The solar energy arm of petro-giant BP has brought together $285 million in private equity to fund a gargantuan solar energy project in Colorado that will power the world’s first carbon-neutral steel mill.
The Bighorn solar project array will feature three-quarters of a million panels generating 300 megawatts, negating 433,000 metric tons of carbon dioxide emissions per year—the equivalent of removing 92,100 fuel-burning cars from the road.
The 1,800 acre project in Pueblo will be the largest single-customer solar energy plant in the world.
Steel is vital to the world economy. It is also the third-largest contributor on the global greenhouse gas budget, and producing steel domestically removes the carbon-emissions of transit over the ocean from big steel producers or iron miners like China or South Africa.
“This project proves that even hard-to-abate sectors like steel can be decarbonized when companies come together with innovative solutions,” said Kevin Smith, CEO of Lightsource BP, Americas—the firm which will build and own the array. “It’s a great example of partners tackling complex issues that U.S. industry is facing today while, at the same time, preserving jobs in the manufacturing sector.”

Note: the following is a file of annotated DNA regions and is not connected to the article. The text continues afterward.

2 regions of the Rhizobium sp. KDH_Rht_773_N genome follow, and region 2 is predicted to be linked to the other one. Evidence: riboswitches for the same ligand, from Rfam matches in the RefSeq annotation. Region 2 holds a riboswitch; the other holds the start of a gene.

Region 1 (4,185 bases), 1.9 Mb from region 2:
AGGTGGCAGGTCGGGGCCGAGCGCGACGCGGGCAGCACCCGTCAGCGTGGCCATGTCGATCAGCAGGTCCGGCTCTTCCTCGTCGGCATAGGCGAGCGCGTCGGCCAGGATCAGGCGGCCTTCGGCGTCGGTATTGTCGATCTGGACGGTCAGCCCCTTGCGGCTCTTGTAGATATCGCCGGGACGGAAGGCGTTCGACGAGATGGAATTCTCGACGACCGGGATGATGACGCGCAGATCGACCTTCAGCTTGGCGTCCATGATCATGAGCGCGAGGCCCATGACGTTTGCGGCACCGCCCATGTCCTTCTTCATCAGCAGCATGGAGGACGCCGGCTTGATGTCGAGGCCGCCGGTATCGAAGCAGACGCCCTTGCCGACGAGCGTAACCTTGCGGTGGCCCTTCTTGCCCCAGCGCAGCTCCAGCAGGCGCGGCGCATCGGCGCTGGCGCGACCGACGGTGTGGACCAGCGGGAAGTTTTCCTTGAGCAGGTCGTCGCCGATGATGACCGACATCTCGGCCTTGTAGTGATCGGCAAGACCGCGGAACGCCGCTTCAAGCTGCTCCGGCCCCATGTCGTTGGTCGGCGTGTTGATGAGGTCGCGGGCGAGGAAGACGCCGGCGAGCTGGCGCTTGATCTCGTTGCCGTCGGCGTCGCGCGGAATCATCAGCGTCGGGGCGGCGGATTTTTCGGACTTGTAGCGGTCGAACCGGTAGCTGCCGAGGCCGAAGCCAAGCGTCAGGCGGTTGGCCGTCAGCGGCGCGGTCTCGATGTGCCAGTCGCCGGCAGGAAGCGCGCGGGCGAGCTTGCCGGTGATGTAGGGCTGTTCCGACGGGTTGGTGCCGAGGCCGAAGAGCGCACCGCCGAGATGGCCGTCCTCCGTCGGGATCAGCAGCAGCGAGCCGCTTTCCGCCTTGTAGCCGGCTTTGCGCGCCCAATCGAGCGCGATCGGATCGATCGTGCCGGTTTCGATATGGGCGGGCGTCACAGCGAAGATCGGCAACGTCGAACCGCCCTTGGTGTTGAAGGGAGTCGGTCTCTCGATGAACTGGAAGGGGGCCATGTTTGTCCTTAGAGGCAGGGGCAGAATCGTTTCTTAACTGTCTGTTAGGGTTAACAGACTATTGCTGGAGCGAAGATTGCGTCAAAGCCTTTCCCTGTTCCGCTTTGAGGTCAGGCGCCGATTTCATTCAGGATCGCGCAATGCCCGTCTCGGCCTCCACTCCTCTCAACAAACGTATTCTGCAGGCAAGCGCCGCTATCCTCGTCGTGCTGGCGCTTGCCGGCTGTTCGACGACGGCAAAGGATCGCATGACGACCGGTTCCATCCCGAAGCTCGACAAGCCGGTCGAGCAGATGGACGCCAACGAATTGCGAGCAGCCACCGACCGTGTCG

This is not the first movement towards decarbonizing the steel industry: a Swedish venture firm is already trying to create a scaled economy for “green steel” which they produce without adding brown coal.
“Bighorn Solar shows us what the future of American energy can look like. Renewable energy can create a more sustainable, competitive business,” said Dave Lawler, chairman and president of BP Americas. “Projects like this can make companies more resilient and protect jobs through the energy transition.”
Many of the world’s largest oil producers, including Eni Spa, BP, and Shell are now turning collective billions of investment capital into renewable energy projects to aid in energy transition, achieve carbon neutrality, and help meet government mandates on emissions reductions.